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County fair provides learning experience




One intern had attended a fair in just one county. The other never had been to a county fair, period.

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One intern had attended a fair in just one county. The other never had been to a county fair, period.

But both Julie Weber and Kristin Wirth said they soon won't forget their experiences at the 2012 Ellis County Fair while interning with Ellis County Extension this summer.

Weber, who grew up near Garden Plain and was hired by the Ellis County Extension Council, participated in 4-H and annually attended the Sedgwick County Fair as a youngster.

She now is a senior-to-be at Fort Hays State University, majoring in biology education.

Wirth grew up on a farm north of Claflin and was 45 minutes away from the nearest 4-H club in Great Bend. So she didn't participate in 4-H and never even attended a county fair before this year.

A senior at Kansas State University who will graduate in December with a degree in microbiology, Wirth came to Ellis County as part of K-State's internship program and soon found people in the Hays area were intrigued with her last name.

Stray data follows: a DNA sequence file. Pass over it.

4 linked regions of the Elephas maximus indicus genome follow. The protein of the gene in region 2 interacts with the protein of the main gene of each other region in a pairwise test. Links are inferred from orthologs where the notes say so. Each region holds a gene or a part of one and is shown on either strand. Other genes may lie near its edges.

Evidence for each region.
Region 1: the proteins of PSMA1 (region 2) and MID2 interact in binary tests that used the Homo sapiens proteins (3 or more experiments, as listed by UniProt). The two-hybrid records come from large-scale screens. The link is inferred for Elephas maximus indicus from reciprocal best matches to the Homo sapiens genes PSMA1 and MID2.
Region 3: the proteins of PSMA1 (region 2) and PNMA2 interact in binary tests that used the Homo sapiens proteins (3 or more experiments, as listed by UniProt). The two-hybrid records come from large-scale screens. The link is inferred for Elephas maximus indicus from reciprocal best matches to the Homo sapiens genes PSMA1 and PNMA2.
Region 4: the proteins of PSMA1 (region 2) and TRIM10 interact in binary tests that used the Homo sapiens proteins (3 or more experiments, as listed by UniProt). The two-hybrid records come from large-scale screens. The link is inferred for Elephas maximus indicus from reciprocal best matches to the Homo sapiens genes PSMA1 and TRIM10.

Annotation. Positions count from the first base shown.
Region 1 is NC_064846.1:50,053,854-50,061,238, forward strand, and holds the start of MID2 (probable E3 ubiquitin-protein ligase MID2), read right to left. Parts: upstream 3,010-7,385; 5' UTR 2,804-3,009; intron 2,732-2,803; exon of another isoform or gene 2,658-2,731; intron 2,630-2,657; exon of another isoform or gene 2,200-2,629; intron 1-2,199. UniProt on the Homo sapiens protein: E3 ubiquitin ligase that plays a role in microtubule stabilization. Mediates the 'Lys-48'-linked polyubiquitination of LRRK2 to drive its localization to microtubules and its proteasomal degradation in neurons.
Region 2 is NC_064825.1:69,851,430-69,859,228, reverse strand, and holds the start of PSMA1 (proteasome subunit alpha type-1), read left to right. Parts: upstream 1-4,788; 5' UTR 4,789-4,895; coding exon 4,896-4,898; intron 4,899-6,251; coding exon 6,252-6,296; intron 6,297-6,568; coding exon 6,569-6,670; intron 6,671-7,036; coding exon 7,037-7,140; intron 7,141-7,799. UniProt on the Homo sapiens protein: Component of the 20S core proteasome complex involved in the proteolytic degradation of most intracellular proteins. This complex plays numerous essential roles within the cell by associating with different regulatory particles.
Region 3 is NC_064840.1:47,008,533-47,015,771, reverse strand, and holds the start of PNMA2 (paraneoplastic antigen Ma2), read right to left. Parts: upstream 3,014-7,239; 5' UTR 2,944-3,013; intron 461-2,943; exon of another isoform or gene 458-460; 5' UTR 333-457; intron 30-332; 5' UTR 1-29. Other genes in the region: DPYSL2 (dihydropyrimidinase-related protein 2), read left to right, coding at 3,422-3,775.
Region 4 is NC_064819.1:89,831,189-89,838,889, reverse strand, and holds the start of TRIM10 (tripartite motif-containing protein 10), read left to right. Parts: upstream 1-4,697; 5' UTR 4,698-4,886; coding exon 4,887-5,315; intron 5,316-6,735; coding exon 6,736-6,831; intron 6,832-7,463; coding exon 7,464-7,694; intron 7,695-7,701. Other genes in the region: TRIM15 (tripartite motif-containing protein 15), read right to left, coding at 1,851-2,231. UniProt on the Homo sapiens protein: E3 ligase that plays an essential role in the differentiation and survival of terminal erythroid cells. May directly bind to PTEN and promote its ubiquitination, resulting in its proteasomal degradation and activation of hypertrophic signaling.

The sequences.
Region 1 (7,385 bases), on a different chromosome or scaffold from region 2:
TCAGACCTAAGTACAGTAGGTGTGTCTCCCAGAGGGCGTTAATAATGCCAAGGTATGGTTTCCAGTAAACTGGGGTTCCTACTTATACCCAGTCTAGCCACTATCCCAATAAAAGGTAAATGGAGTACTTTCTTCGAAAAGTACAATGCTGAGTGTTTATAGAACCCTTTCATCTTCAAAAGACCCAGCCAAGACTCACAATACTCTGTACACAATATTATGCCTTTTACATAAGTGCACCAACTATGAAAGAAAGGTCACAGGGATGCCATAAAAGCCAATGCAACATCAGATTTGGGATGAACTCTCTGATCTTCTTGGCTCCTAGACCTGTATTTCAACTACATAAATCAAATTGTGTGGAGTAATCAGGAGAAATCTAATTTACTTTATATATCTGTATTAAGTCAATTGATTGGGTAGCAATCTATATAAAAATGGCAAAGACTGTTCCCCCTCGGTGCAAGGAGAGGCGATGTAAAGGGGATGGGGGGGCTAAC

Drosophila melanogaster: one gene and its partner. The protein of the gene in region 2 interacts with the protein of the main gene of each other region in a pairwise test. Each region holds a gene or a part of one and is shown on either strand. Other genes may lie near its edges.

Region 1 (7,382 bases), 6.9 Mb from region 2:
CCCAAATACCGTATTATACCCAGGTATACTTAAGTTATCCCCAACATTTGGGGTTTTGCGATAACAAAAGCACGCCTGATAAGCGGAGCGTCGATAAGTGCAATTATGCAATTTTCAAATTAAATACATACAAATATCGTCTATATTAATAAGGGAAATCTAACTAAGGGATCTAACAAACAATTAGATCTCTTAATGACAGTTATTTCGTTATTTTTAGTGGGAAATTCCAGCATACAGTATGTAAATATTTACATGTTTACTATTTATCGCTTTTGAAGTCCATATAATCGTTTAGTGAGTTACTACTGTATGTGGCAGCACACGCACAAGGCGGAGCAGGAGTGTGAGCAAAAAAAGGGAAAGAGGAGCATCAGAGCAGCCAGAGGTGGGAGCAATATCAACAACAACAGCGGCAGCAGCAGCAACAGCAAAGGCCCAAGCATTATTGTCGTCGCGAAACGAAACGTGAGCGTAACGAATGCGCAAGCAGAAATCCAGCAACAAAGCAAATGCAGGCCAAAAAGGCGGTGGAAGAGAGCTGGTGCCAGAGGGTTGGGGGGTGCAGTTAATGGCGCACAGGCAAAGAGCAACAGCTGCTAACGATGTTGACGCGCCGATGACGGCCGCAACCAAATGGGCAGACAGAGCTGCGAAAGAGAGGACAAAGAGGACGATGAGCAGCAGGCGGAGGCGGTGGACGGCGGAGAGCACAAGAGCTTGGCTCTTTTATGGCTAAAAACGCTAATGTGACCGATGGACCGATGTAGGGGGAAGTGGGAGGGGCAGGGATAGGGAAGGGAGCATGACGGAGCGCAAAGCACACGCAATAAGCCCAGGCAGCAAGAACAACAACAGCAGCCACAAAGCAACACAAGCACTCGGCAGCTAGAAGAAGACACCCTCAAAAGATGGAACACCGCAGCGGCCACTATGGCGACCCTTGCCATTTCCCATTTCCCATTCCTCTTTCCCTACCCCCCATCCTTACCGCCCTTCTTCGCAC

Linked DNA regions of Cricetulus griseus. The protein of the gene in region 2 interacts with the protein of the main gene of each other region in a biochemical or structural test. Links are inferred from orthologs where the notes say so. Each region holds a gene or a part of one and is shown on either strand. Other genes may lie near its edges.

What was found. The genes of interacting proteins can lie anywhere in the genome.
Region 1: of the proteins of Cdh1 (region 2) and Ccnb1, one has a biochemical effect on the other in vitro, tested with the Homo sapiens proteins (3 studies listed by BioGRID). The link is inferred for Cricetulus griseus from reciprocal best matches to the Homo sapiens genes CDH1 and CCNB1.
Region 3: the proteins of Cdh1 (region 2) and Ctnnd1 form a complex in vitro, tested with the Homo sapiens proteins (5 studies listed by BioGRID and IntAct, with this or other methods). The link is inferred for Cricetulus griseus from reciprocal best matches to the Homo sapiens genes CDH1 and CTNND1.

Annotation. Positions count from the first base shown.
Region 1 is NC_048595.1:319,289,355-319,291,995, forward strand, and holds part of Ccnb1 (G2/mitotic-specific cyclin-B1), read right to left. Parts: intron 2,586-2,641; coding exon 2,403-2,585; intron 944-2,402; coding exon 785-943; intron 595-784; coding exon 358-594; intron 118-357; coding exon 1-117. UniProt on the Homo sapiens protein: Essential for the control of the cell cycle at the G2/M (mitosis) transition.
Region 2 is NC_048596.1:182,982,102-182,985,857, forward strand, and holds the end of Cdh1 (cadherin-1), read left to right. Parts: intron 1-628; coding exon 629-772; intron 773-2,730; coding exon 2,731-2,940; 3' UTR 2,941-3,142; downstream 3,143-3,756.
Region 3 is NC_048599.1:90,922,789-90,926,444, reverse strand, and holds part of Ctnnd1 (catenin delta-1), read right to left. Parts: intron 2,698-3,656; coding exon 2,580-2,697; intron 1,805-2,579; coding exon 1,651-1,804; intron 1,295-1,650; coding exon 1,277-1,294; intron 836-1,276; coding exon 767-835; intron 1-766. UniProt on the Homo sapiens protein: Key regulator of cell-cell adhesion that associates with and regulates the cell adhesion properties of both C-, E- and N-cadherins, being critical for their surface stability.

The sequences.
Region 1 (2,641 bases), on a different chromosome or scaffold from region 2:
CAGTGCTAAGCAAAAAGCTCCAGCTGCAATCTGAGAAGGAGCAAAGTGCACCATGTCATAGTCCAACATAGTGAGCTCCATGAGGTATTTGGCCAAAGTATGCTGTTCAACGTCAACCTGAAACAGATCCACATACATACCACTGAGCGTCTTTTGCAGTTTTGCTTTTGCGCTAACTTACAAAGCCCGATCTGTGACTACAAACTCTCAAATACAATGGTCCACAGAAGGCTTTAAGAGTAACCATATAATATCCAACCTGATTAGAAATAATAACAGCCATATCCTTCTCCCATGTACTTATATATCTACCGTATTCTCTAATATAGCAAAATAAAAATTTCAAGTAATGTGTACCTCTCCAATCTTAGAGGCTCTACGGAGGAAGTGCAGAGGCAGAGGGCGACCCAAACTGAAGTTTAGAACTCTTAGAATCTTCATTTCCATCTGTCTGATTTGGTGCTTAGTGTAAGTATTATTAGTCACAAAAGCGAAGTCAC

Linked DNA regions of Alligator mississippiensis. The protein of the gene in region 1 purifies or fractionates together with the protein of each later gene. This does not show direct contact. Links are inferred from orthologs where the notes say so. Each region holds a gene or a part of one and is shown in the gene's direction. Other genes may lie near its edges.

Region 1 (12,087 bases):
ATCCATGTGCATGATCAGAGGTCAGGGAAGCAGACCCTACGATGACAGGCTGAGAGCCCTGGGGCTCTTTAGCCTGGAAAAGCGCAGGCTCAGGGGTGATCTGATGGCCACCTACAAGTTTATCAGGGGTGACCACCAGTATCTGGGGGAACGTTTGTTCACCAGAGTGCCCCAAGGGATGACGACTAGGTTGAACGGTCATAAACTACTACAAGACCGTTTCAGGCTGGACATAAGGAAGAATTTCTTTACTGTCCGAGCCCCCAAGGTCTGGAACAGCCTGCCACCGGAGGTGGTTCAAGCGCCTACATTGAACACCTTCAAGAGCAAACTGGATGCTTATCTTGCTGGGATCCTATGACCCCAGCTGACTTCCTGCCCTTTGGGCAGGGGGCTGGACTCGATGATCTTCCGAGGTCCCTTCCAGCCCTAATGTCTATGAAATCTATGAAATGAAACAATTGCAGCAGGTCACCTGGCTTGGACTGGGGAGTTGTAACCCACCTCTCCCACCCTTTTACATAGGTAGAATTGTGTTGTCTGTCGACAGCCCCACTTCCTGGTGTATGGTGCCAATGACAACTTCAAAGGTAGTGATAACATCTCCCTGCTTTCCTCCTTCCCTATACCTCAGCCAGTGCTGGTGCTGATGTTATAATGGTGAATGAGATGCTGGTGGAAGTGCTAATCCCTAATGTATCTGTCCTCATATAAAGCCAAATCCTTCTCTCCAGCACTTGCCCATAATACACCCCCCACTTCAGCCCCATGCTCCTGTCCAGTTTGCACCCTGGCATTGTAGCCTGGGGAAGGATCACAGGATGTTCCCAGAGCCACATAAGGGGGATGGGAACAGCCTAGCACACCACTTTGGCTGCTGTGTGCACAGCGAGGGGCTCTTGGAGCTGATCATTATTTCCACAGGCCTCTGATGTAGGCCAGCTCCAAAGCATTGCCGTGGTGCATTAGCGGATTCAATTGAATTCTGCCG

Werth, pronounced the same but spelled with an "e," is a common Ellis County name.

"People will say, 'Oh, do you now this Werth or that Werth?' " Wirth said. "And then if I have my name tag on, they'll go, 'Oh, Werth with an 'I?' "

While Weber's forte is working with cattle, one of her specialties in 4-H, she developed and implemented a skill-a-thon judging contest about animal management 4-H'ers took at the fair.

"It seemed like it would be a good opportunity, and I knew I would be working at the fair," Weber said of her decision to apply for the internship. "And I like fairs.

"Plus, we did other things outside of 4-H," listing several activities she attended with Susan Schlichting, Ellis County's Extension agent in charge of 4-H and youth development -- such as the Crime Scene Investigation camp at FHSU and workshops at Hays Recreation Center.

Wirth, a self-proclaimed "addict to microbiology and research" who works in two laboratories at K-State, worked mostly with foods and nutrition programs in Hays -- mostly at Hays Public Library -- while working alongside Linda Beech, family and consumer science Extension agent.

"I've gotten so much personal experience working with groups and have been able to give presentations," Wirth said.

"And it's given me an avenue where I can apply a lot of things to the real world. In school, the driving force is to do a good job for a grade, but this is because I'm wanting to do it."

The summer also has been a first for Beech, who came to Hays from Finney County in January.

Beech has worked at county fairs in Kansas for 34 years, including the last 16 in Garden City. But she "had never worked with a summer Extension intern before."

"Having an intern is a real luxury," she said. "And it's a real wonderful opportunity to work with someone who shares similar interests. They've both been a real asset to our office."